Full-thickness burns due to contact with gastric acid
evidence and practice    

Full-thickness burns due to contact with gastric acid

Rob Fenwick Lead advanced clinical practitioner in emergency medicine, Emergency department, Heartlands Hospital, University Hospitals Birmingham NHS Foundation Trust, England
Rebecca Price Advanced clinical practitioner, Emergency department, Heartlands Hospital, University Hospitals Birmingham NHS Foundation Trust, England

This article describes the case of a 33-year-old man with cerebral palsy who sustained a full-thickness burn to his thorax as a result of lying in gastric acid that had leaked from a damaged percutaneous endoscopic gastrostomy feeding tube. The patient required referral to a tertiary burns centre for specialist management. The article highlights the potential harm caused by gastric acid and why some patients may be particularly vulnerable to such injuries.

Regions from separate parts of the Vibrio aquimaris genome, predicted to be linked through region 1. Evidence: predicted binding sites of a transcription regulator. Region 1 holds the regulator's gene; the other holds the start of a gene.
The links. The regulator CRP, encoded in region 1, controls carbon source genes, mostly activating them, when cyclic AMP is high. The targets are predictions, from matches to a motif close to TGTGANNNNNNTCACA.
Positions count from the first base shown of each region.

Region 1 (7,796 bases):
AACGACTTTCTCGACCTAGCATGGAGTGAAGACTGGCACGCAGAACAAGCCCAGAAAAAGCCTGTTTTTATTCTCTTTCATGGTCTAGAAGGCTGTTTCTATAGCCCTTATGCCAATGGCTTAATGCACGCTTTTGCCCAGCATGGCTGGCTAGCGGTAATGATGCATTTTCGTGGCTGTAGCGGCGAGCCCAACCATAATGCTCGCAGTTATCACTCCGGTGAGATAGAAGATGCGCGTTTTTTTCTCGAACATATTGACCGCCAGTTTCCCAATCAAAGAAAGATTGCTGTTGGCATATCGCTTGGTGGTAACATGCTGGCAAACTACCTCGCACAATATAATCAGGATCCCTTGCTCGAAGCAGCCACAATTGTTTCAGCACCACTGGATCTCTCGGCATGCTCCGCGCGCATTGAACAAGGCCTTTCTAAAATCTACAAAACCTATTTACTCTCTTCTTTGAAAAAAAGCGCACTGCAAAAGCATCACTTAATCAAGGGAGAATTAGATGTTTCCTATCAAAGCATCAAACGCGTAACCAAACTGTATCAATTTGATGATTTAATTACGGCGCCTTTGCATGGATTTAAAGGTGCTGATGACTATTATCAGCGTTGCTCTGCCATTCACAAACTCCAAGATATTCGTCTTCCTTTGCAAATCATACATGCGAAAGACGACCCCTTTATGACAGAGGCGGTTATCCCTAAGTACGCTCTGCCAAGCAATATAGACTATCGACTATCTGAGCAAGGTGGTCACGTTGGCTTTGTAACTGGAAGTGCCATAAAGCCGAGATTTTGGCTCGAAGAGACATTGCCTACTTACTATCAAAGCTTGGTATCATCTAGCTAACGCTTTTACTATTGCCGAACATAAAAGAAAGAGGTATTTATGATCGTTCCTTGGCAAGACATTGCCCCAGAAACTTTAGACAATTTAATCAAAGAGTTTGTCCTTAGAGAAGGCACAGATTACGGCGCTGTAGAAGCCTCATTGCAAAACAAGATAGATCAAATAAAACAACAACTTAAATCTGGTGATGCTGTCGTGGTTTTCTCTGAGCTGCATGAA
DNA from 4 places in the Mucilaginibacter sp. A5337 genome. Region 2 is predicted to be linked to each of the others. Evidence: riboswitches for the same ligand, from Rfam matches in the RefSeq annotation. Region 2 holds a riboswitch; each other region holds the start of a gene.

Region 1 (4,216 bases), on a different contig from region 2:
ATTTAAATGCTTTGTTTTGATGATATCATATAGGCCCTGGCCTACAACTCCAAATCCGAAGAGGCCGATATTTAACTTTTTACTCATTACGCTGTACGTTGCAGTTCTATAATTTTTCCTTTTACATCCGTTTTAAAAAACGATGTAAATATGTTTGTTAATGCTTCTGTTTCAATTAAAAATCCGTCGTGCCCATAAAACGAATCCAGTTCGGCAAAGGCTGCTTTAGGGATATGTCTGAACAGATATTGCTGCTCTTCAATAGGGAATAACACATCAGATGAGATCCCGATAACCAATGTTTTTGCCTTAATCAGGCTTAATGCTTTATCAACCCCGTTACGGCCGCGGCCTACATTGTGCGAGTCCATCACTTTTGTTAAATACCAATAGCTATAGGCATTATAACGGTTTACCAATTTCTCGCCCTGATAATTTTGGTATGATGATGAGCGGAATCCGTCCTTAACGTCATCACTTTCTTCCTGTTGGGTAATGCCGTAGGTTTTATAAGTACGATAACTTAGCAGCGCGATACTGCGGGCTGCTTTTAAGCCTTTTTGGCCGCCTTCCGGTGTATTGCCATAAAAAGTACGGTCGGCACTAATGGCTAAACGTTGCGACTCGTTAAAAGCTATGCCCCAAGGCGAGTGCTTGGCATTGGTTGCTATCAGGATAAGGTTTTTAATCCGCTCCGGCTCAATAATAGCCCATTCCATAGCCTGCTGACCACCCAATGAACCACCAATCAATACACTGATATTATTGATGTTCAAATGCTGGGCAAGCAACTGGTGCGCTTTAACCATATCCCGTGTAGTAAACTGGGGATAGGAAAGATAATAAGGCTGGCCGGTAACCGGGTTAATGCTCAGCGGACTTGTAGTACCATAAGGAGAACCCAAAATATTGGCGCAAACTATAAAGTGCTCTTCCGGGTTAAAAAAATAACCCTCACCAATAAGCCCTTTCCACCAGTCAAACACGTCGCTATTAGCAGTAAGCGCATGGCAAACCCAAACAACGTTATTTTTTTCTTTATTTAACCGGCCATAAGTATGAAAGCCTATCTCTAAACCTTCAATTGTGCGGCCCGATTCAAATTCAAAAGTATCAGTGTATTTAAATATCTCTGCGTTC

Emergency Nurse. doi: 10.7748/en.2019.e1941

Peer review

This article has been subject to external double-blind peer review and has been checked for plagiarism using automated software

Correspondence

robfenwickrn@googlemail.com

Conflict of interest

None declared

Fenwick R, Price R (2019) Full-thickness burns due to contact with gastric acid. Emergency Nurse. doi: 10.7748/en.2019.e1941

Published online: 06 June 2019

Want to read more?

Subscribe for unlimited access

Try 1 month’s access for just £1 and get:

Your subscription package includes:
  • Full access to the website and the online archive
  • Bi-monthly digital edition
  • RCNi Portfolio and interactive CPD quizzes
  • RCNi Learning with 200+ evidence-based modules
  • 10 articles a month from any other RCNi journal
Subscribe
Already subscribed? Log in

Alternatively, you can purchase access to this article for the next seven days. Buy now

Or